The hardest thing about being in a depressed state is that people have preconceived ideas of what it might look like. They usually associate it with not being able to cope with daily life, isolation and crying most of the time, not being able to hold a conversation and in a constant state of needing other people. But in truth, not everyone experiences depression the same way.
Some people are fully functional as social beings when they are out and about, they make jokes and laugh with other people, they carry on with their work and some are very productive … But then there is that time of the day when everything falls silent and the crippling thoughts fill their mind and they feel worthless, guilt for things they did or didn’t do and that the world is falling apart around them.
I am one of those. My coping mechanism is to stay busy, all the time, as a way not to allow any “undesired thoughts” to take over, just like that I propel my mind to be thinking about the next thing not permitting any voids in which I would have to think about my own self.
I make art to express what is going on in my head when, by mistake, I give it a break. Every tiny stitch placed on the fabric is a relief and moment of breathing, exhaling the anxiety. The precision of where the needle goes down is proof to myself that I am worth and I can do beautiful things. The knots are the last cry for help at the end of a cycle … and then is moving on to the next one.
Just like most embroidery pieces, where most people only see the beautiful surface of the work, the composure on a daily basis helps create the image of a strong person, the one you can come to and talk about your issues, the one willing to help anyone. When you turn around an embroidery though, you may see an entanglement of threads and knots and that is exactly how my head is … deep inside there is a mystery not known even to oneself, and a tangled black hole of thoughts that squeezes the will power of one’s heart to keep pulsing.
My body and mind will go on but the heartbeat weakens bit by bit … and those embroidery creations only happen When It Stopped…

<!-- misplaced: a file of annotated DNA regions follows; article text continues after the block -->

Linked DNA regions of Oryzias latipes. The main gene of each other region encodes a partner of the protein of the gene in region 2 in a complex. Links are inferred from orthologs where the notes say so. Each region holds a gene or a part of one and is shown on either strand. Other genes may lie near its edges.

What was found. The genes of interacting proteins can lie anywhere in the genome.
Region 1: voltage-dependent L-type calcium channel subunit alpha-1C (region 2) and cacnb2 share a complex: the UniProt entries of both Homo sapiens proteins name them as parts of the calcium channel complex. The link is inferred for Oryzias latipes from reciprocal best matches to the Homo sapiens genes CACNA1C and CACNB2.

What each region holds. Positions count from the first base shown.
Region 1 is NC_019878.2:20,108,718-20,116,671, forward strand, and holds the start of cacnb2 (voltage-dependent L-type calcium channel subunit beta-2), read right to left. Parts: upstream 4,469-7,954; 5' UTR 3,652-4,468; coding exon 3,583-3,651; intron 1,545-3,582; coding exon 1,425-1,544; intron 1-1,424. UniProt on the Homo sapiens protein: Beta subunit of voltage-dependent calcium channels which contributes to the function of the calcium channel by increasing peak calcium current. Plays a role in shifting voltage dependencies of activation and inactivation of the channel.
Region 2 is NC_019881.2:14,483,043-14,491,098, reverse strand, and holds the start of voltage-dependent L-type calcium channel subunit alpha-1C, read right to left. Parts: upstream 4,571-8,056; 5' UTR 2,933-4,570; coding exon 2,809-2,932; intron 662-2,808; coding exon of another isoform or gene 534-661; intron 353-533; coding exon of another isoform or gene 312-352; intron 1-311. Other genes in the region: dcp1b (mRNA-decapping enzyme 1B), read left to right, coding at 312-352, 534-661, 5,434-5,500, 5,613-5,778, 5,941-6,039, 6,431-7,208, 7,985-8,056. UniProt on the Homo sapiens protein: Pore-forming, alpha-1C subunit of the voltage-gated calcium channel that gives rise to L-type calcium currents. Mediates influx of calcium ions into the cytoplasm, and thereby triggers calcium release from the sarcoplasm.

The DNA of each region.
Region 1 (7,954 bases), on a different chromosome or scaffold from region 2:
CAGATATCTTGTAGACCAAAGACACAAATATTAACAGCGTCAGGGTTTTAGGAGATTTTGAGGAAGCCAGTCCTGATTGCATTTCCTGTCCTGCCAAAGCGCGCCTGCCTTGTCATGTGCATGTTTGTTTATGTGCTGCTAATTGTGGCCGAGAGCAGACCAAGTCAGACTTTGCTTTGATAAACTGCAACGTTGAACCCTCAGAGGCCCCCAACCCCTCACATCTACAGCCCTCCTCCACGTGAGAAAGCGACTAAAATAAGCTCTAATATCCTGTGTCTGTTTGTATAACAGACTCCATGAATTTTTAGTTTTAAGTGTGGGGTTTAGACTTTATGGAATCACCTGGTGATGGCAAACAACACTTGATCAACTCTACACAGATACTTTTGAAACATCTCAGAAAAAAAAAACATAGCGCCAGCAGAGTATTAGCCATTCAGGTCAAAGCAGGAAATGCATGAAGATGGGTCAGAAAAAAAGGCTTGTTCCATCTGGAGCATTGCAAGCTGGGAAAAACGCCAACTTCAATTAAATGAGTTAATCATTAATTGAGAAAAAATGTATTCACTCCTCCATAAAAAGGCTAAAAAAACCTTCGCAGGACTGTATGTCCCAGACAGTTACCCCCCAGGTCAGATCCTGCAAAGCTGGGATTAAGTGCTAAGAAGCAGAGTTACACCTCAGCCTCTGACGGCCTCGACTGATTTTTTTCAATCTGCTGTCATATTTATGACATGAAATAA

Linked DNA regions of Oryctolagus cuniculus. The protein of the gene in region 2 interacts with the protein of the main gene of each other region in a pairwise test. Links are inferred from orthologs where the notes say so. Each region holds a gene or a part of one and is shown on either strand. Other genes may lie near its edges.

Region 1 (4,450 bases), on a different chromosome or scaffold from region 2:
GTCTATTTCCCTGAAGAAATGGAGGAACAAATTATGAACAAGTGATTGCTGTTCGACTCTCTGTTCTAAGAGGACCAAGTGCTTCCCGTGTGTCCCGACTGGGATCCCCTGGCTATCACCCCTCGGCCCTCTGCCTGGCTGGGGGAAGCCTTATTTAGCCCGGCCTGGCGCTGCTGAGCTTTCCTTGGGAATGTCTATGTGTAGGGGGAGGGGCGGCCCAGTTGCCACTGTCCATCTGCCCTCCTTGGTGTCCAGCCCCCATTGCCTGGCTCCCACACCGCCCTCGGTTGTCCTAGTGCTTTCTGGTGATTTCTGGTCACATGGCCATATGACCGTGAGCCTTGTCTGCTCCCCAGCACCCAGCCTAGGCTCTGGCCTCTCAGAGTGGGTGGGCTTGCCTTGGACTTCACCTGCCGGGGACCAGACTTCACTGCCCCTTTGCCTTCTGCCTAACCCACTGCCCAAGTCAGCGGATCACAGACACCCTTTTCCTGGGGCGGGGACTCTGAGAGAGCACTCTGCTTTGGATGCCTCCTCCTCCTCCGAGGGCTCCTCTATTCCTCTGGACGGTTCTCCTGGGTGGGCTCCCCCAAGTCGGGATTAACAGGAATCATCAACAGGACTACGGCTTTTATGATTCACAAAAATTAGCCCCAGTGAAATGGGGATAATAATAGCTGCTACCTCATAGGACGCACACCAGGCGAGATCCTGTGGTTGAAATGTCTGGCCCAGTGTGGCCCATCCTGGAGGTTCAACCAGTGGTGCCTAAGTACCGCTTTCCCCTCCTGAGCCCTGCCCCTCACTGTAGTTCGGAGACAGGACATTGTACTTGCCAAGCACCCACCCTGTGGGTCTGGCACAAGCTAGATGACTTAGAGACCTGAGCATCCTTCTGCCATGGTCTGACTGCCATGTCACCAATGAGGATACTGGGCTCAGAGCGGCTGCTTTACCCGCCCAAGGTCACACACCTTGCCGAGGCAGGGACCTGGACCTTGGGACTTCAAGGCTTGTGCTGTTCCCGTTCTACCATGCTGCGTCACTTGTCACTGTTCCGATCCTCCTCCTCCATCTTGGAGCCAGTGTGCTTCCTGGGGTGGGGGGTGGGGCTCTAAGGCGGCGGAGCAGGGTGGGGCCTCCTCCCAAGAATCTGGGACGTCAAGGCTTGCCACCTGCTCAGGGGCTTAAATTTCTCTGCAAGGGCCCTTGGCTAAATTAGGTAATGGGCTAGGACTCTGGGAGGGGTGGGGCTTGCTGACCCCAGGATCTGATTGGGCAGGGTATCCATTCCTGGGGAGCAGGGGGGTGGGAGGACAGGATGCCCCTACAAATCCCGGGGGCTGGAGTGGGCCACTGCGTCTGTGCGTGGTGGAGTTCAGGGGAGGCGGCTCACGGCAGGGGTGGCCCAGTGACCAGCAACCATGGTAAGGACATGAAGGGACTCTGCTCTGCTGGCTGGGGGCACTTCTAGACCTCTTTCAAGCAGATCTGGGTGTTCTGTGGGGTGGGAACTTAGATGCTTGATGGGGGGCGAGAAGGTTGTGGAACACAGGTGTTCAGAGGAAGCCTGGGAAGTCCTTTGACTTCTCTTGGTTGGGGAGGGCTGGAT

Holding Place: Christeen Francis, Emily Neufeld, Andrew Testa
Main Gallery: August 28 – October 9, 2021
Holding Place brings together the work of three artists: Christeen Francis, Emily Neufeld, and Andrew Testa, who are individually immersing themselves in this place, and exploring who they are in relation to this (new to them) land. This exhibition begins to navigate: how can settler artists with no ancestral connection to Newfoundland build a relationship with this place in a way that is centered around integrity and care?
Using slowness as methodology and paying attention to the rituals of daily life, all three artists search for ways to make meaningful connections to place, and attempt to answer this core question through diverse material explorations in printmaking, installation, video work, and site-specific interventions.
Christeen Francis’ work critically engages with aspects of urban development and displacement, considering the lived realities of humans and non-humans in cities, the concept of home, and the trauma of constant change and restructuring. Viewing cities as places of intersection and blurring of binaries such as urban and wilderness, Fallow investigates the fragility of our assumptions of permanence through video installation, and considers the evolving urban landscape, and the transitional or fallow spaces within. Collecting moments of the intersection of built and fallow and blending footage and manipulated audio, she creates a space to pause and contemplate one’s connection to the city as land and consider how we navigate and relate to it.